Barbell Curls Or Dumbbell Curls?

barbell curls or dumbbell curls

Q. I have just started going to the gym and my goals are to increase my muscle size, especially in my arms! I have looked through websites to see all the exercises which can be used to exercise different muscle parts and I am finding some of it confusing. For my arms for example, is there a benefit of doing barbell curls over dumbbell curls, or vice versa? Is one considered better than the other? Also, how would I best train each body part?

A. Beginning a weight training program can be rather confusing initially. Not only are there countless exercises but many online forums and resources have abbreviations which are difficult to understand to begin with. We all start here however, so the best thing to do is keep reading from a verity of reputable online resources. Recommended are (of course!).

The barbell or dumbbell curl

To answer the first and second questions specifically, there are benefits and drawbacks for either exercise. The bottom line is nearly always to vary your workout by incorporating various exercises and their variations, so this therefore would mean including both. The barbell and dumbbell curls can be executed in the same workout, or one can be used for a period of time and then swapped for the other (or another biceps exercise).

The only time an exercise may be out of favour over another is when the exercise causes discomfort or feels unnatural to the trainee. The barbell curl may not be a great choice for anyone who has an issue with their wrists for example, and the dumbbell variation may be preferred. There are also subtle differences to the movements, resulting in a slight variation in stress to the target muscle group. This is why it is recommended to incorporate variations of exercises into an overall regime for enhanced results. By switching exercise choice every few months we can also avoid stagnation in our training progression by providing the muscle with new stimulus.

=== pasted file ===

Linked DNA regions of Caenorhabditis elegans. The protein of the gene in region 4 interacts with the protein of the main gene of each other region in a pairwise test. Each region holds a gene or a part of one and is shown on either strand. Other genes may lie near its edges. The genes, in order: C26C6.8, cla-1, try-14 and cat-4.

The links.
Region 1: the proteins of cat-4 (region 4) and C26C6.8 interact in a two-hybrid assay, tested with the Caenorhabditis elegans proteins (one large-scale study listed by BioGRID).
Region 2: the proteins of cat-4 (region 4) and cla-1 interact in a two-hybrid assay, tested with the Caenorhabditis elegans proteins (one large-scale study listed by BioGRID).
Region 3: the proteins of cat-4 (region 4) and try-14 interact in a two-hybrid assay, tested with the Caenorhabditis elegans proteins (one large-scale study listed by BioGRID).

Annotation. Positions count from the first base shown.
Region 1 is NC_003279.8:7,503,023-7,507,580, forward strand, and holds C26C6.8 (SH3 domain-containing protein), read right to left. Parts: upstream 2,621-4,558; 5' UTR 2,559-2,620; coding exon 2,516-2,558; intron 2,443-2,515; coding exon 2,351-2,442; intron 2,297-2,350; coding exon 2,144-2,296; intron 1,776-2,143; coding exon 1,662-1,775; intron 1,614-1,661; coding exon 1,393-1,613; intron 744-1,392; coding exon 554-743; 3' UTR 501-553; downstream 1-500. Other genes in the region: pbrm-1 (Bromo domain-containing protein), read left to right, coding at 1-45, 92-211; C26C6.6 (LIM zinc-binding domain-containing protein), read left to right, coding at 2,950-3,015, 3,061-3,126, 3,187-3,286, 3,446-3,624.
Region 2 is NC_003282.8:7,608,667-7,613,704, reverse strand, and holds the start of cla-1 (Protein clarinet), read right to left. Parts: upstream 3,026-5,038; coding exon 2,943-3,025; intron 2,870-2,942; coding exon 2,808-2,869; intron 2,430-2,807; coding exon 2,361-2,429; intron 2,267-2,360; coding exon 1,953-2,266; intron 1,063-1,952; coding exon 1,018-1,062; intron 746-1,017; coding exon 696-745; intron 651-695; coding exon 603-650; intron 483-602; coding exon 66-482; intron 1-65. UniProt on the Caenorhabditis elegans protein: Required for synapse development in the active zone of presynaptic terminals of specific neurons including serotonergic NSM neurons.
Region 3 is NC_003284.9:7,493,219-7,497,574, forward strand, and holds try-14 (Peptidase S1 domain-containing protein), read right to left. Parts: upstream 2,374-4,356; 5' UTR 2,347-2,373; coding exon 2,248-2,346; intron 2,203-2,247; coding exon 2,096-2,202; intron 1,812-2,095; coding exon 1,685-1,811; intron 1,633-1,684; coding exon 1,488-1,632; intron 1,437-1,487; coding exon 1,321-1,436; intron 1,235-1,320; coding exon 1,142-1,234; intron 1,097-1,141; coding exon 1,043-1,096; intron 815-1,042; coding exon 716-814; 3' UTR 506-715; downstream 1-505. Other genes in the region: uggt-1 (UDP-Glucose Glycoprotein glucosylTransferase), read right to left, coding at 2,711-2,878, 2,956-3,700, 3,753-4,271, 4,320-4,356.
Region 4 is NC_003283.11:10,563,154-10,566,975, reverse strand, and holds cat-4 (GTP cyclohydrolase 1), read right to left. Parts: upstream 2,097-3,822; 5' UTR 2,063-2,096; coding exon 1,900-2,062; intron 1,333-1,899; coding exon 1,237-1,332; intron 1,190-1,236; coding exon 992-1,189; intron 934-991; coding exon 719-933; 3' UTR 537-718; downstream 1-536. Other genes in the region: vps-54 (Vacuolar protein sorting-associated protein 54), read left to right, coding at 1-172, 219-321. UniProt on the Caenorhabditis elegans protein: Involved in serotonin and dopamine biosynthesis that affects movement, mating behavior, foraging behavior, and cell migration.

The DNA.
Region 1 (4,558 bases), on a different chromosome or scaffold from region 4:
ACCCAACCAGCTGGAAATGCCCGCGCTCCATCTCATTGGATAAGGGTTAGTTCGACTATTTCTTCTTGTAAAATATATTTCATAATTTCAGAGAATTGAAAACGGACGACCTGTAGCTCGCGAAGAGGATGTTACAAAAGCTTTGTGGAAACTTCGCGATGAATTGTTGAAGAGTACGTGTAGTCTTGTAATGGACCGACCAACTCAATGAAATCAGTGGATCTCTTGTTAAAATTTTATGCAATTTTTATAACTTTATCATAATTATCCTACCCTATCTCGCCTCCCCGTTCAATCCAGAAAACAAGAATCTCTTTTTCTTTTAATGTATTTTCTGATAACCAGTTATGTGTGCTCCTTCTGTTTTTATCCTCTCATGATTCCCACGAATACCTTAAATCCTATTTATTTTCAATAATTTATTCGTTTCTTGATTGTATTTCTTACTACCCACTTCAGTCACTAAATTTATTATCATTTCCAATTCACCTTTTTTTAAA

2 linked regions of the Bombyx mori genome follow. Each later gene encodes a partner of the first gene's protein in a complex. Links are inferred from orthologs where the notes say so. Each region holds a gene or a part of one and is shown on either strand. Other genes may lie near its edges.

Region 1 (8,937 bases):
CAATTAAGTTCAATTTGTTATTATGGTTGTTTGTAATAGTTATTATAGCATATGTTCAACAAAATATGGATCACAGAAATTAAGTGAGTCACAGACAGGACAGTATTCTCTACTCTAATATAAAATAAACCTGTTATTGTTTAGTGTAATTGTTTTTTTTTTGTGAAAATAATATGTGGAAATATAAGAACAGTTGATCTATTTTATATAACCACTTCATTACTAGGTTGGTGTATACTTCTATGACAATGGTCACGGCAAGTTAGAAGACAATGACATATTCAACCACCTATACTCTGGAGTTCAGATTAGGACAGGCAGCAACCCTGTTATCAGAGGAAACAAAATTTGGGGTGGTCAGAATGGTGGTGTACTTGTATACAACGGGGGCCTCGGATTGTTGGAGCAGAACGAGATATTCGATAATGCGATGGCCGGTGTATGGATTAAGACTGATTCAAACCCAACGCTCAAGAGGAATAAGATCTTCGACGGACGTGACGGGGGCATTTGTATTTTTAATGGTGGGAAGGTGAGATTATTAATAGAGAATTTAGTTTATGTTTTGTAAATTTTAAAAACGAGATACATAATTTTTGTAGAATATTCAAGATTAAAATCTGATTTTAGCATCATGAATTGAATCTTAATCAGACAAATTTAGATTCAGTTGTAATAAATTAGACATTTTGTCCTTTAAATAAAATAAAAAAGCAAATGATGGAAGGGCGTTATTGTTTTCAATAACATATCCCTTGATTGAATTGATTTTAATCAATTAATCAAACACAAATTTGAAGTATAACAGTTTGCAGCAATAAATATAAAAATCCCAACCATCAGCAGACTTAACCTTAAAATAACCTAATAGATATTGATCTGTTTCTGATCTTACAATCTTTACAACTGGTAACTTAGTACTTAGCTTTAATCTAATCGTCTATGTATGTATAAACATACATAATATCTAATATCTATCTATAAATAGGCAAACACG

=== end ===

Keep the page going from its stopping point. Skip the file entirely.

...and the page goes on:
A further point regarding the dumbbell curl is this exercise, or any other dumbbell exercise is unilateral in nature, or in other words it stresses each side of the body independently. This may be welcomed by trainees who struggle with muscle imbalances, either in strength or muscular size.

Training body parts with a split

The last question (although likely intended to be a small follow up question!) is a question which many advanced bodybuilders still continually ask themselves even after training for ten or more years. There are countless routines out there, and many of them work well. It is not really in the scope of this answer to go through a full training regime, but answers can be drawn from the websites outlined above. Generally a beginner would be best focusing on the major compound lifts, possibly following a full body routine three times per week. After this a training split can be followed where the trainee trains for three or four times per week and focuses on specific muscle groups.

Dr. Steroids

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